I’m Mike, one of the 15 Development Team (DT) members in Sussex Cohousing, and this is my first blogpost. The specialism I bring to the team is around contemporary human resource / organisational development practices. I guess that’s the main ‘professional lens’ through which I see our budding community.
I wanted to reflect something I’ve been noticing about the evolving nature of our recruitment practice, and why this suggests to me that if you are seriously interested in becoming part of our community, you’re better applying to join our DT sooner rather than later…
Recruitment Waves 1 to 3 - ‘the Visionaries’
So I’m a relatively ‘new’ recruit to the development team. I started coming to the regular Sussex Cohousing socials about four years ago, gradually got lured in more and more by the various social community dangling carrots, and successfully applied to join the DT about two years ago.
I haven’t spent much time researching the groups history prior to my involvement because, to be honest, there’s more than enough to do to keep the thing moving forward. The next couple of paras are therefore more ‘Mike’s interpretation of what might have happened’ rather than something more factually accurate.
In our longevity parlance, I’m a mere ‘Wave 4’ whippersnapper. The sage and god-like Julian is the only remaining Wave 1 survivor, he’s been involved at the helm of Sussex Cohousing since about the time that the Romans decided Hadrian’s Wall was a good idea. Before I saw the light, subsequent Waves led to Wendy and Rich (Wave 2) then Marci and Jenny (Wave 3) joining the team. Others have come and gone along the way, as is the nature of any project like this, but these five lovely people have stayed the course, and are the human bedrock on which Sussex Cohousing stands.
Now I don’t know the history behind their joining process as yet, but my guess would be that theirs was an emergent coalescence of like-minded visionaries who saw the possibilities of the idea and started committing their time to make it happen together. Growth and expansion was gradual and largely individual.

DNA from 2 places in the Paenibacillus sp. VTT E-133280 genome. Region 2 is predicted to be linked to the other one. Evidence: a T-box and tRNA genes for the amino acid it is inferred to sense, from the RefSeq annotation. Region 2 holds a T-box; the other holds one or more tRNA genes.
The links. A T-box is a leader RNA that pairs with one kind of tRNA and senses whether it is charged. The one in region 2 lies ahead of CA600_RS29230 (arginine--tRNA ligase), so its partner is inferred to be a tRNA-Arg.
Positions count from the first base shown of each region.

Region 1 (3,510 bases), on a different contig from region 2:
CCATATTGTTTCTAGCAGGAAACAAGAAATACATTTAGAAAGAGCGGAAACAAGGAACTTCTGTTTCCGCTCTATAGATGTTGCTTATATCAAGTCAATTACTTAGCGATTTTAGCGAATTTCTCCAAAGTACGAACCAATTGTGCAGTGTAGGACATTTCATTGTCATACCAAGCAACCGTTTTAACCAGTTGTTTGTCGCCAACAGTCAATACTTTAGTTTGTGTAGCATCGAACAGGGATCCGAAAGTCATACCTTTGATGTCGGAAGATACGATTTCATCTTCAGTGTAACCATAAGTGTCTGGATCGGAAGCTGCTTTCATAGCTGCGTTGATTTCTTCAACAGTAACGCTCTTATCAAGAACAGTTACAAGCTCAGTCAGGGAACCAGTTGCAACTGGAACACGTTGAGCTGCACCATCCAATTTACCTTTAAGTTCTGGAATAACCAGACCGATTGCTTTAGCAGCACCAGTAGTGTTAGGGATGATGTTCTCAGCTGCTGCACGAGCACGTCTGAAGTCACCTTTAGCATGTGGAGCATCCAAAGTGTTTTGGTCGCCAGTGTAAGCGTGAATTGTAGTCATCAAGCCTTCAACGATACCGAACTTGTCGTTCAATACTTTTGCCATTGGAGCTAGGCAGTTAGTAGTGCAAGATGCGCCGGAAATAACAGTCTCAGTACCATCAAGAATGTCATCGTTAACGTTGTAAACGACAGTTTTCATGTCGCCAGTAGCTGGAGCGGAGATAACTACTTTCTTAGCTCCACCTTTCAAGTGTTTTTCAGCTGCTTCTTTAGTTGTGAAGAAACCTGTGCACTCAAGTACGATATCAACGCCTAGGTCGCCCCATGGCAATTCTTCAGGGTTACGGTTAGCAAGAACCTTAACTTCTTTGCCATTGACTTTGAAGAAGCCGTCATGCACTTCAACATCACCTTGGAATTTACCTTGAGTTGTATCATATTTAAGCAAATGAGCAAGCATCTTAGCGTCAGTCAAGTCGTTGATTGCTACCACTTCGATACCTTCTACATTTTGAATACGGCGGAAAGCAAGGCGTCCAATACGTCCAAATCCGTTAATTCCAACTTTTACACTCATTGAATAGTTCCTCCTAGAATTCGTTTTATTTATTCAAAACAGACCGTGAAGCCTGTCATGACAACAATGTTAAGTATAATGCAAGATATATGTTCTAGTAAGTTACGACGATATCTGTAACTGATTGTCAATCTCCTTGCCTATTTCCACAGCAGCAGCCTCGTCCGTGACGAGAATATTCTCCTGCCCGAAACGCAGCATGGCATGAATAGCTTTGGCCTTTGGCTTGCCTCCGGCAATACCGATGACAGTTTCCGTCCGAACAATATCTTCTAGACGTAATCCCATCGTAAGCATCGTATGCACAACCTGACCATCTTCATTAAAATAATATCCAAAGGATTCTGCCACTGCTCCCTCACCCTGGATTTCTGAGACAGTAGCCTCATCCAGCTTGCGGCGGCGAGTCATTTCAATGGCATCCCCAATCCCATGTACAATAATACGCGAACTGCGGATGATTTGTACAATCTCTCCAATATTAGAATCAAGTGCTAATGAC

Recruitment Wave 4 - ‘Supporter bloc-mining, based on shared values’
My arrival, alongside other Wave 4 newbies Adam, Lisa and Tricia, was the result of the projects first targeted outward campaign to grow in numbers. The sense I had of the recruitment ethos at that point in time was a relatively wide-angled machine gun approach of ‘we feel ready to expand in size considerably for the first time, so let’s see who else we know is interested’. For sure, the recruitment process was considered and thorough, it wasn’t just a case of ‘we’ll accept anyone’ (and they didn’t). But it was primarily based around similarity of values and alignment to the vision, rather than anything more specific.
As a result, the development team doubled in size, and subsequently spent a couple of years bedding us in, becoming more focused and organised, and assimilating a greater workload. This led to sufficient progress that we reached another recruitment tipping point of ‘oooh look, there’s now too much work for the nine of us to do, and we know we ultimately want to be part of a community of 30-40 people, so why don’t we try increasing our development team size again?’
Recruitment Wave 5 - ‘As 4 above, but now with the added bonus of skill matching’
Consequently, we completed Wave 5 of recruitment last December, and have been delighted to welcome another six new faces to our development team - Caroline, Sally, Sarah, Simon, Tammy and Tom (tip - you can see their pics and blogs on our website).
For Wave 5 though, not only had the project evolved, but so had our recruitment process. It was still targeted primarily at those we already knew and had had some involvement with us - mostly as paying supporters of our project who had been coming to our socials for some time. But this time we were more organised in terms of really considering the skill set of applicants, and offering them places in the most suitable of our three ‘Task Circles’ accordingly. We’d identified that this was where we needed the extra capacity, so this is what we pro-actively considered. For example, Sarah and Simon offered us backgrounds and experience in marketing and communications respectively, so we offered them places in our Community Circle, where these skills would be most suited. It’s much easier to keep people focused and engaged when they are doing more of what they are generally good at anyway.
Originally, Wave 5 had seven, not six, successful applicants. Unfortunately for us though, our seventh DT place offer was both accepted and then soon after declined, as it turned out the applicant got a better offer elsewhere. Sad for us, but we were delighted for them. And that brings you pretty much up-to-date.
To be honest, that departure left us in a bit of a capacity pickle; the person’s skill set meant we had assigned them to the Task Circle where we currently most needed more hands on deck - Legal & Finance. Consequently, we’ve taken the opportunity to evolve our recruitment strategy once more, and this has led to…